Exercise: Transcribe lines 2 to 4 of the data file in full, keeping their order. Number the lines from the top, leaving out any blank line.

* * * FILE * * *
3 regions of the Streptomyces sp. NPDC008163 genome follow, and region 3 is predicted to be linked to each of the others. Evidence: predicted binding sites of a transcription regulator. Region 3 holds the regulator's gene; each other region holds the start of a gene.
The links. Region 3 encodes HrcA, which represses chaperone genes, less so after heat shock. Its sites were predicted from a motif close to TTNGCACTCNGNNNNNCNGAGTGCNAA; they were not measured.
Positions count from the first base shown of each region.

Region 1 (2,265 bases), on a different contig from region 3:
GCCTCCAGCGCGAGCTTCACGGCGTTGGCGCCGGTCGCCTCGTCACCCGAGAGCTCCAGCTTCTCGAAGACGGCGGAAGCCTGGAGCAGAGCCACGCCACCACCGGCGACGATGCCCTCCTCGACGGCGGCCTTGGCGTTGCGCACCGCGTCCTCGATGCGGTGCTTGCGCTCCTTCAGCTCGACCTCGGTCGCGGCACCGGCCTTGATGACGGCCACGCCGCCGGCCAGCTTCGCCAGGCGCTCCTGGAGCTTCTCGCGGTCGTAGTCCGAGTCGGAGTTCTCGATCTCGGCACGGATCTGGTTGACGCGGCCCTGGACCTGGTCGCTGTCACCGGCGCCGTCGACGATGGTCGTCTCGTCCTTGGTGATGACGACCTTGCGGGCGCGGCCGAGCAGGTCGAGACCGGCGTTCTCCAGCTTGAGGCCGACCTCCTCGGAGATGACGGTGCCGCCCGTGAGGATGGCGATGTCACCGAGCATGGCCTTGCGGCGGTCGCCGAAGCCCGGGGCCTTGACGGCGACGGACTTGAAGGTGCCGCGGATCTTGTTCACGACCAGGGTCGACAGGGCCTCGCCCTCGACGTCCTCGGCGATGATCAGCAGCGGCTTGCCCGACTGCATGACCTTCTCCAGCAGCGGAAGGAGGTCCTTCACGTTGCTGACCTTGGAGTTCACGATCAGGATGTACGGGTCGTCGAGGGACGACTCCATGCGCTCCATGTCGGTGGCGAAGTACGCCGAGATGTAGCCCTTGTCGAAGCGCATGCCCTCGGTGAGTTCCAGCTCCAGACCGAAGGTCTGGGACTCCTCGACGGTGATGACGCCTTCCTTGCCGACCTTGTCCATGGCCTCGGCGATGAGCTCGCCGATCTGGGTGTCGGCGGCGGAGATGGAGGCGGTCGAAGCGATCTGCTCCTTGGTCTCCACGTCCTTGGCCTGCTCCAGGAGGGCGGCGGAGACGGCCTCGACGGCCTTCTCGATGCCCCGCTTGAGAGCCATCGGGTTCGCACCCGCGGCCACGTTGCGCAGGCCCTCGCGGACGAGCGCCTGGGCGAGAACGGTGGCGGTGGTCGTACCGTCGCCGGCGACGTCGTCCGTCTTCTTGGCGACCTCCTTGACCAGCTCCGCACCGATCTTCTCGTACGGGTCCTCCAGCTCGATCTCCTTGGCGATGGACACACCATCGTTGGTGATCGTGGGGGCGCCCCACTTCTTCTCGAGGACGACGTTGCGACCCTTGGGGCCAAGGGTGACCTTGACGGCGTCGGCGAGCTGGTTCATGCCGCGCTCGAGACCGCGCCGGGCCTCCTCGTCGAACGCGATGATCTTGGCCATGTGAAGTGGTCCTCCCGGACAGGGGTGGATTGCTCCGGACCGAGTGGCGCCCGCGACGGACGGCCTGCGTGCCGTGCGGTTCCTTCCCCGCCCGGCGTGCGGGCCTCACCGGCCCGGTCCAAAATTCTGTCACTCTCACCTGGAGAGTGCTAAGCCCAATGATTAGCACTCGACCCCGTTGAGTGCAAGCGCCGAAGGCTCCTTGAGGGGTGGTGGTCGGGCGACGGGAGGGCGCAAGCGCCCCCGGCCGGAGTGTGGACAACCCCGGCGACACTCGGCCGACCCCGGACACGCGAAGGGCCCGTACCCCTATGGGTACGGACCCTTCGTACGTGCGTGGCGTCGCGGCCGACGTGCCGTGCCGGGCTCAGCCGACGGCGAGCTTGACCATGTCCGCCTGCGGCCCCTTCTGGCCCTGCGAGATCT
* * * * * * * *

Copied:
The links. Region 3 encodes HrcA, which represses chaperone genes, less so after heat shock. Its sites were predicted from a motif close to TTNGCACTCNGNNNNNCNGAGTGCNAA; they were not measured.
Positions count from the first base shown of each region.

Region 1 (2,265 bases), on a different contig from region 3: